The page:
All too often in this day and age, it seems that people take what they see on social media, on other websites or in newspapers at face value. They seem to think that just because it’s published somewhere it must be right.
There’s been an ongoing battle which I’ve seen on various social media feeds, which I probably first noticed in the run up to the Independence Referendum in Scotland a couple of years back, and which seems to have got worse through the Brexit campaign and has (hopefully) reached its peak before and after the US presidential election. That battle is all about people posting / saying things and others reposting or making comments to the effect that they believe what’s been written. To me, there doesn’t seem to be any kind of thought process going on for many: it’s on the internet so it must be true, let’s get outraged about it.
Siddhartha Gautama (that’s Buddha to you and me) told his followers not to blindly believe what they were being told, but to actively question everything and assume nothing. That was nearly 2500 years ago, when the mass of information that we have today wasn’t available, so why would things have changed since then?
Another reason to keep checking the facts, doing your own research and thinking, is that things we knew as facts years ago may have changed. We knew that the world was flat, and that if you went too far you’d fall off the edge. We knew that if we went too fast we’d die, so we should walk everywhere. We knew that man couldn’t fly, that the stars revolved around the earth, that the moon was made of cheese, that the gods lived at the top of mountains which is why you couldn’t reach the summits, that you couldn’t split the atom… and so it goes on.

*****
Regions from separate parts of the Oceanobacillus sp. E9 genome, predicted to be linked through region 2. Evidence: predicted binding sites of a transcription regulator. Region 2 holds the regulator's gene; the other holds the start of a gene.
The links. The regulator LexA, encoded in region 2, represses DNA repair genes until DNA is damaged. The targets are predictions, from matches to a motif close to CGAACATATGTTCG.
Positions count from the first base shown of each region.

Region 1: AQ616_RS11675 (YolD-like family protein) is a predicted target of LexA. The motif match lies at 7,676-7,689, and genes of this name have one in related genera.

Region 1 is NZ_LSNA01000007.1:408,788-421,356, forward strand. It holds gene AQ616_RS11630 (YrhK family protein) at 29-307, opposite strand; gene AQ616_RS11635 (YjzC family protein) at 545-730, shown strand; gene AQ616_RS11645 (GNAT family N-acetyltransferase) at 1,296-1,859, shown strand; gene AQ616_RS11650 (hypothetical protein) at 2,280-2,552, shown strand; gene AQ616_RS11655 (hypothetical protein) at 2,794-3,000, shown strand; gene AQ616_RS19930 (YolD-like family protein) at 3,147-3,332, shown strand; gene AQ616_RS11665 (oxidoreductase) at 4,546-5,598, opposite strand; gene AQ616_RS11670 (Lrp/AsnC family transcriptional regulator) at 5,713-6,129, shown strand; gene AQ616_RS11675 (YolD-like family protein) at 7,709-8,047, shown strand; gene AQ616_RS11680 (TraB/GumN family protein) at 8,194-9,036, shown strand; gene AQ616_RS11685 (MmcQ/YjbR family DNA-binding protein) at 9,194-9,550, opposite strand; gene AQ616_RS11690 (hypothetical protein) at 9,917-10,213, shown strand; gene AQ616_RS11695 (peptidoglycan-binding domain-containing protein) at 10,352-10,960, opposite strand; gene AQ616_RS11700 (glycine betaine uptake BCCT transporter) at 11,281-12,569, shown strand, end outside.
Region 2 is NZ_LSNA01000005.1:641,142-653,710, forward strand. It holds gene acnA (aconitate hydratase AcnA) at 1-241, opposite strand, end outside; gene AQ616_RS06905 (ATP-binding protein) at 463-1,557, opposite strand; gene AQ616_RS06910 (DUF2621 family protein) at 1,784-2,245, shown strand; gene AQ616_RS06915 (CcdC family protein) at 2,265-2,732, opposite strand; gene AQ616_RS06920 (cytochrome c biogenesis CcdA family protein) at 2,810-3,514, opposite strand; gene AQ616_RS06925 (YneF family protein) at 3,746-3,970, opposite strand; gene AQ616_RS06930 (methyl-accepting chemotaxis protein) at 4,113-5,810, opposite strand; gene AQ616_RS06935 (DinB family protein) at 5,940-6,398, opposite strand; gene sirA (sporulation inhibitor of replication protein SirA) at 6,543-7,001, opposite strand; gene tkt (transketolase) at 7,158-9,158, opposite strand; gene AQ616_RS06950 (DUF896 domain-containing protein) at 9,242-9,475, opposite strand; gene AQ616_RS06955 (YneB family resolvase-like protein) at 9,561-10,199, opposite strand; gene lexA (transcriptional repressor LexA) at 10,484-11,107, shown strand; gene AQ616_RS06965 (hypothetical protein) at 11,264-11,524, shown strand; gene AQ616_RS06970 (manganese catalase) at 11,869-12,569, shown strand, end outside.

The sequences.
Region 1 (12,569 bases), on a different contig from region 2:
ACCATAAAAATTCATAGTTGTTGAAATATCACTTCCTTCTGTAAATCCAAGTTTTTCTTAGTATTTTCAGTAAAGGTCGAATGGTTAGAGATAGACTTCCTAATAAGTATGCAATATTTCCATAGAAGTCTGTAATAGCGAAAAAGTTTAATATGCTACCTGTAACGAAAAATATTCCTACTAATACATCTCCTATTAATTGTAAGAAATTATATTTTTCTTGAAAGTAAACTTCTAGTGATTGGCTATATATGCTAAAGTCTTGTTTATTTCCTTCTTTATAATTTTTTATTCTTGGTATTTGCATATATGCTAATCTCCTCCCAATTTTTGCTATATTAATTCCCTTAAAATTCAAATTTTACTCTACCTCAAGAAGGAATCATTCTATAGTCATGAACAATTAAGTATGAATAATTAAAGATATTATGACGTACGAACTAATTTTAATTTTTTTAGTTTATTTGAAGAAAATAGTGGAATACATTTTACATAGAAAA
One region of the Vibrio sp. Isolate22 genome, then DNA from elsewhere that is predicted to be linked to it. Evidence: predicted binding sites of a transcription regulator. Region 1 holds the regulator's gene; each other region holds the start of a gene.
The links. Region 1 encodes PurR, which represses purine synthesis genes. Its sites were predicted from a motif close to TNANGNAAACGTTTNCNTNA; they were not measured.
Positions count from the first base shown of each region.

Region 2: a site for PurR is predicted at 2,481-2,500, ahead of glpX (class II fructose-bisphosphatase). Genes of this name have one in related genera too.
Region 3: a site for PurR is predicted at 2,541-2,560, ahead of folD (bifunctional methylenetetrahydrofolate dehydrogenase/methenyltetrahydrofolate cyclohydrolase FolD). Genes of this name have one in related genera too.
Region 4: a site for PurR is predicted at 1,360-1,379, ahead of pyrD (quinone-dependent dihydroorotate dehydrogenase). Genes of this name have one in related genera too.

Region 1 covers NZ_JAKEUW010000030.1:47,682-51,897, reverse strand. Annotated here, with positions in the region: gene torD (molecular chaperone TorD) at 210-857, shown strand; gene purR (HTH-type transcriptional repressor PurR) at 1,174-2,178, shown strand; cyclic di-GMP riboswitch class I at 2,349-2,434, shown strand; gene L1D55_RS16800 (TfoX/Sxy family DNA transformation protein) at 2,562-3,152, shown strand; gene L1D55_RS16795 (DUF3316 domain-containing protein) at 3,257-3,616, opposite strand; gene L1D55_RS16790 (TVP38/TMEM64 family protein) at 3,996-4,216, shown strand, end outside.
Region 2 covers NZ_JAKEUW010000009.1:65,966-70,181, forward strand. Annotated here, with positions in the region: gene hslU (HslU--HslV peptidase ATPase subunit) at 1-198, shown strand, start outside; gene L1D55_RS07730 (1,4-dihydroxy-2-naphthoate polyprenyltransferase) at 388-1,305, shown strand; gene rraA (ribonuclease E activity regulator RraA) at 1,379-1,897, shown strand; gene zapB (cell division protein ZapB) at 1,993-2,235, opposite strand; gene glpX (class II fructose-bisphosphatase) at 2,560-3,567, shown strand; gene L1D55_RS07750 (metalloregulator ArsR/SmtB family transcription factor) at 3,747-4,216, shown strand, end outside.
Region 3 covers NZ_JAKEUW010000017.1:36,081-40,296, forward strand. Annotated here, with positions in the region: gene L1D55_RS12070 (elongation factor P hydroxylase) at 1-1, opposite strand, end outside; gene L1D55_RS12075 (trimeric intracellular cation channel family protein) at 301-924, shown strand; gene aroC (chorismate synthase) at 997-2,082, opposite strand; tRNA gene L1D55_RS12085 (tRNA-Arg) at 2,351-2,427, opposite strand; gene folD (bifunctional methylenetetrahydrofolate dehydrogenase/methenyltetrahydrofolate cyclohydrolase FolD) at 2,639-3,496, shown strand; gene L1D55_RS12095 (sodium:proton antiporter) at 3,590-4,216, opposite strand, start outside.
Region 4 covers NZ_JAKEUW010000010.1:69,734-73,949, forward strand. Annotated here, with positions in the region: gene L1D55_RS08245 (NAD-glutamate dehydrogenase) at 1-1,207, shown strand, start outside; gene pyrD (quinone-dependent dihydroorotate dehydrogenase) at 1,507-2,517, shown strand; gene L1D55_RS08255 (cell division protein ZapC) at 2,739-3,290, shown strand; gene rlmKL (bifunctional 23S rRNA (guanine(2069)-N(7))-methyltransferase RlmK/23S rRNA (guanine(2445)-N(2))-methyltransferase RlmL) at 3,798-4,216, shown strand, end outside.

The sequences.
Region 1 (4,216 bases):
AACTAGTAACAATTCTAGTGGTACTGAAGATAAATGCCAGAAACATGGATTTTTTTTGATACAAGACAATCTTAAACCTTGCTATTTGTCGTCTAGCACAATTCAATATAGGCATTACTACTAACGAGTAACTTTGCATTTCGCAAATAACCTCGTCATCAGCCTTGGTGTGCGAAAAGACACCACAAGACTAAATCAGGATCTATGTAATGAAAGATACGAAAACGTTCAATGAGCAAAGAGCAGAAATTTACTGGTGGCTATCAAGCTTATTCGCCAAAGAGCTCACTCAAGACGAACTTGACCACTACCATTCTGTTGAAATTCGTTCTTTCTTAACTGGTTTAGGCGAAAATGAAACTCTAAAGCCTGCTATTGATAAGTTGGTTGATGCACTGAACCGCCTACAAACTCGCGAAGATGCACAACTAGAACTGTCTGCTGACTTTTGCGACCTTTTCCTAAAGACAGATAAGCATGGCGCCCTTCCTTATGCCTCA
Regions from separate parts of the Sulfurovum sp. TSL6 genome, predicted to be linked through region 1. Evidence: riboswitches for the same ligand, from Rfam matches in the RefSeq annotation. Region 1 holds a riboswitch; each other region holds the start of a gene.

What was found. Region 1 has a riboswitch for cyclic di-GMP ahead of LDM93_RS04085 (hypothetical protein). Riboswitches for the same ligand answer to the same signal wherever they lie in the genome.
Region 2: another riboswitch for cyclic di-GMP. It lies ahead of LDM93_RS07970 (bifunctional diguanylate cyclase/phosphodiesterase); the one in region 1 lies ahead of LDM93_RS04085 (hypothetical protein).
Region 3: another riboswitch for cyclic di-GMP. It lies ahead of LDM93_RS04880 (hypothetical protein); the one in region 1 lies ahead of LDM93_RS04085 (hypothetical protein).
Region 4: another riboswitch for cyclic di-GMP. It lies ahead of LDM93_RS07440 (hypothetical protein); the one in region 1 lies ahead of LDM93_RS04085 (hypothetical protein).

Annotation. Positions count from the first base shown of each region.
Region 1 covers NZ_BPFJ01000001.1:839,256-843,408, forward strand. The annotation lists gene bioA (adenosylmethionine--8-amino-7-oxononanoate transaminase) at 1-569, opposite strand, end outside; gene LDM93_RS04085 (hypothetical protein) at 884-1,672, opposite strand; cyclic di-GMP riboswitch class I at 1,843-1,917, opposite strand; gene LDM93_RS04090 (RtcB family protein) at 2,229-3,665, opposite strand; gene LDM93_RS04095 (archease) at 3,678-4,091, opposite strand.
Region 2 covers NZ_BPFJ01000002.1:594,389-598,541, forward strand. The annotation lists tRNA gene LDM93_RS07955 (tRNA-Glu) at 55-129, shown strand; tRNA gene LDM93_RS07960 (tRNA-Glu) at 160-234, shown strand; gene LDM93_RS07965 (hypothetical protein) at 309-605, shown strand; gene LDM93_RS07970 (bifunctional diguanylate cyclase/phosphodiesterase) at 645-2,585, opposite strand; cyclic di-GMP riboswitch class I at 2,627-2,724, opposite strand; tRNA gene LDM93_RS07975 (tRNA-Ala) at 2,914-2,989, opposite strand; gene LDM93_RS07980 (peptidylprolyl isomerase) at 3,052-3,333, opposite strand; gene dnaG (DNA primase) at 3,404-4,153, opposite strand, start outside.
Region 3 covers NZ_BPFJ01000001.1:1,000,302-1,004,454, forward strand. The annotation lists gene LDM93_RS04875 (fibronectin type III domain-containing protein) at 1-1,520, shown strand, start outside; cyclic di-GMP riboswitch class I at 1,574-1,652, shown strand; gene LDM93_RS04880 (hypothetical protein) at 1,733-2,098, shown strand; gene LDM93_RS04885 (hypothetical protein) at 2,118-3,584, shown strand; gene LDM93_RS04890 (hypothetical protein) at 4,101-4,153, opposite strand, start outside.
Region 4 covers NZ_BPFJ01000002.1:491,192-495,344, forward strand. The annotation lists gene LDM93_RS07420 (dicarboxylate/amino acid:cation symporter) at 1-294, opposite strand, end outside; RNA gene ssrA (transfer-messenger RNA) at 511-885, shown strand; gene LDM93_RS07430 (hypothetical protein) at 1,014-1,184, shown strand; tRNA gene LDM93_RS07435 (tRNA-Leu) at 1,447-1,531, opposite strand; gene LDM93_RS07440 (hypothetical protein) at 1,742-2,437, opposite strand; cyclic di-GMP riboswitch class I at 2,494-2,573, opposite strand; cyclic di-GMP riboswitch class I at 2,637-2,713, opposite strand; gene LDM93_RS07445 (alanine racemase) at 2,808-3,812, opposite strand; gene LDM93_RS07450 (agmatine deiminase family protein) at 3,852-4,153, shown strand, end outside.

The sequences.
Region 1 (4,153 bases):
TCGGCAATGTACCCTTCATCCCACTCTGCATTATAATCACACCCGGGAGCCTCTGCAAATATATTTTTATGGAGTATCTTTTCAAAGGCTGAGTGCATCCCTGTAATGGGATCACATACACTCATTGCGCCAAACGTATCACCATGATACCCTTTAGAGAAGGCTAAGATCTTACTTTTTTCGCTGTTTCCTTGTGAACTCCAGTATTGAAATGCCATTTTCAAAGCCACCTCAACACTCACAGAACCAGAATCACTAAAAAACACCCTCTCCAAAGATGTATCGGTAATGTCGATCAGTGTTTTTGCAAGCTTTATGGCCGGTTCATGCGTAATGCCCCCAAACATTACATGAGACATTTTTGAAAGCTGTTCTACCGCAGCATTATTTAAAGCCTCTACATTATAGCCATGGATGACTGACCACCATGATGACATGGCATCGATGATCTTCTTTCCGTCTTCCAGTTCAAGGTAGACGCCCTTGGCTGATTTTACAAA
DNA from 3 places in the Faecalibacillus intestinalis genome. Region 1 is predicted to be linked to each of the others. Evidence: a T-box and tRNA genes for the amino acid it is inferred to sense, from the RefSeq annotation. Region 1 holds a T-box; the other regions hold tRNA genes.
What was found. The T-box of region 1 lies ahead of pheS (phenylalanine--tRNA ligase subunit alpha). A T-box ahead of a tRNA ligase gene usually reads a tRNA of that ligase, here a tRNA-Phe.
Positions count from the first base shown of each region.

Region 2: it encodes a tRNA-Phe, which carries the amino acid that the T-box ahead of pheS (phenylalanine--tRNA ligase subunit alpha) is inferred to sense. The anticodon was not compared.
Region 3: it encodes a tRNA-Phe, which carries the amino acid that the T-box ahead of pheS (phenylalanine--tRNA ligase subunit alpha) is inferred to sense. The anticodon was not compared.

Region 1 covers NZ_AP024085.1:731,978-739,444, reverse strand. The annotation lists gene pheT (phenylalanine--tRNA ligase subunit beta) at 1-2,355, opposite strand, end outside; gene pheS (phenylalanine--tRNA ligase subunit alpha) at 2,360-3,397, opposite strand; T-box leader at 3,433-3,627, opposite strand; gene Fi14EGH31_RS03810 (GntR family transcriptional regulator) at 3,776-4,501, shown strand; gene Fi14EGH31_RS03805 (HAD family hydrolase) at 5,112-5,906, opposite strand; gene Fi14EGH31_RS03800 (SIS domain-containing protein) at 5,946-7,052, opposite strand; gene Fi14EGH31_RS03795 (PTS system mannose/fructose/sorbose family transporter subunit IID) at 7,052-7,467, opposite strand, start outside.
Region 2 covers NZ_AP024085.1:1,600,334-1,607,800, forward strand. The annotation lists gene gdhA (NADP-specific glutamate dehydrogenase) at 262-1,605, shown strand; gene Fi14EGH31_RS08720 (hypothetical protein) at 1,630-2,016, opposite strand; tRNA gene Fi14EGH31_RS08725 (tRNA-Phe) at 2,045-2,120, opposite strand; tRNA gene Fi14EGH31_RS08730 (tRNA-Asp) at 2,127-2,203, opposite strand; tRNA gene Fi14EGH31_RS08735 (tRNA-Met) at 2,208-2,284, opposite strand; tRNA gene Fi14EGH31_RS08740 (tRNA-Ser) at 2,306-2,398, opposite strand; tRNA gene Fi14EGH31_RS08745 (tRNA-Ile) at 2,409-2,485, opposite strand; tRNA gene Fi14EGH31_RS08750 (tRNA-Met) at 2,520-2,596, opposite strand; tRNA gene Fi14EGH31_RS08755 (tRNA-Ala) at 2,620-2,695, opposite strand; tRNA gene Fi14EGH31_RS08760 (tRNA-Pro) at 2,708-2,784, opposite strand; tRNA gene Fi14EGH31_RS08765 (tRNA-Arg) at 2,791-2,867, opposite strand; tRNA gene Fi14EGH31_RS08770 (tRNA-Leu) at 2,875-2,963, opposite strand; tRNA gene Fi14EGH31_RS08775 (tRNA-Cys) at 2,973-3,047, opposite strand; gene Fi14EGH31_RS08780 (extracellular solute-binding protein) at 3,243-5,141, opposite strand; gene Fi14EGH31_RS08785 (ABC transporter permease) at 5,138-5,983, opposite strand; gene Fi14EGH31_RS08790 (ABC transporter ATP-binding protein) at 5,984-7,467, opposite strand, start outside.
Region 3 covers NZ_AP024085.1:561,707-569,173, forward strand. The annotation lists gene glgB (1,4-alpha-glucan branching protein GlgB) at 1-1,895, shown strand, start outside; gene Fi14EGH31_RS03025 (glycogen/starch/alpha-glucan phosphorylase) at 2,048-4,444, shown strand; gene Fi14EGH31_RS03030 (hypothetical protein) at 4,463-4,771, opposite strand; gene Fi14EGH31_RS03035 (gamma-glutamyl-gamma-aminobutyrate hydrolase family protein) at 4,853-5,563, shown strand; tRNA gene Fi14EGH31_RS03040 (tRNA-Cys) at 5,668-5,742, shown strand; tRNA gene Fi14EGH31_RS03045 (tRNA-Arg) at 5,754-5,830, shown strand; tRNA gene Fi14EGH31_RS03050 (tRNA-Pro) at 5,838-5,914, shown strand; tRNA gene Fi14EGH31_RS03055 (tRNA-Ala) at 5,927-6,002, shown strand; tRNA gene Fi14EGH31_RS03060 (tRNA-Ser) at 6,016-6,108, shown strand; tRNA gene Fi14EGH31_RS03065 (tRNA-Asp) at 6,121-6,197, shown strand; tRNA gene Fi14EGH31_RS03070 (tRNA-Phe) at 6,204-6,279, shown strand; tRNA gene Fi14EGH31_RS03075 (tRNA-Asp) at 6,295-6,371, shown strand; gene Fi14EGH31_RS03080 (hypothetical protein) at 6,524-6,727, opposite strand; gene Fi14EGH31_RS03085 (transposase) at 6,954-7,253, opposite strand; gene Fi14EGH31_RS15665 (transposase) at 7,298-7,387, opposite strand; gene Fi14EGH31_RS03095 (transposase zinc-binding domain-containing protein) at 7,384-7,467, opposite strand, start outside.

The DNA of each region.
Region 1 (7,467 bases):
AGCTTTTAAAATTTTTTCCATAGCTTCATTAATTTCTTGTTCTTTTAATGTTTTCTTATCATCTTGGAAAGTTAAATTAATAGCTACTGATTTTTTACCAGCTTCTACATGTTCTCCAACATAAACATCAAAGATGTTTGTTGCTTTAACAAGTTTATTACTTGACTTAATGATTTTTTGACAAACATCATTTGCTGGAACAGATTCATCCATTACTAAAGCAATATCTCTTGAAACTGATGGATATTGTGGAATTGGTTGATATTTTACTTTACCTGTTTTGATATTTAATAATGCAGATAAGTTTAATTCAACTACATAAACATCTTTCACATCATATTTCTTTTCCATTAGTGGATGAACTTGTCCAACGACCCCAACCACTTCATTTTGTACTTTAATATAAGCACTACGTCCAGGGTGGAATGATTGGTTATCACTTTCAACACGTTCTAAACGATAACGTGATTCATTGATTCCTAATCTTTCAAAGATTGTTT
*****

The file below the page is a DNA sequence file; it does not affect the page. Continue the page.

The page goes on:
Rather than blindly follow the masses, rather than jump on the populist bandwagon, ask yourself if what you are reading or hearing is true. Do your own research, look for the facts from multiple sources, make your own mind up: don’t let others do your thinking for you.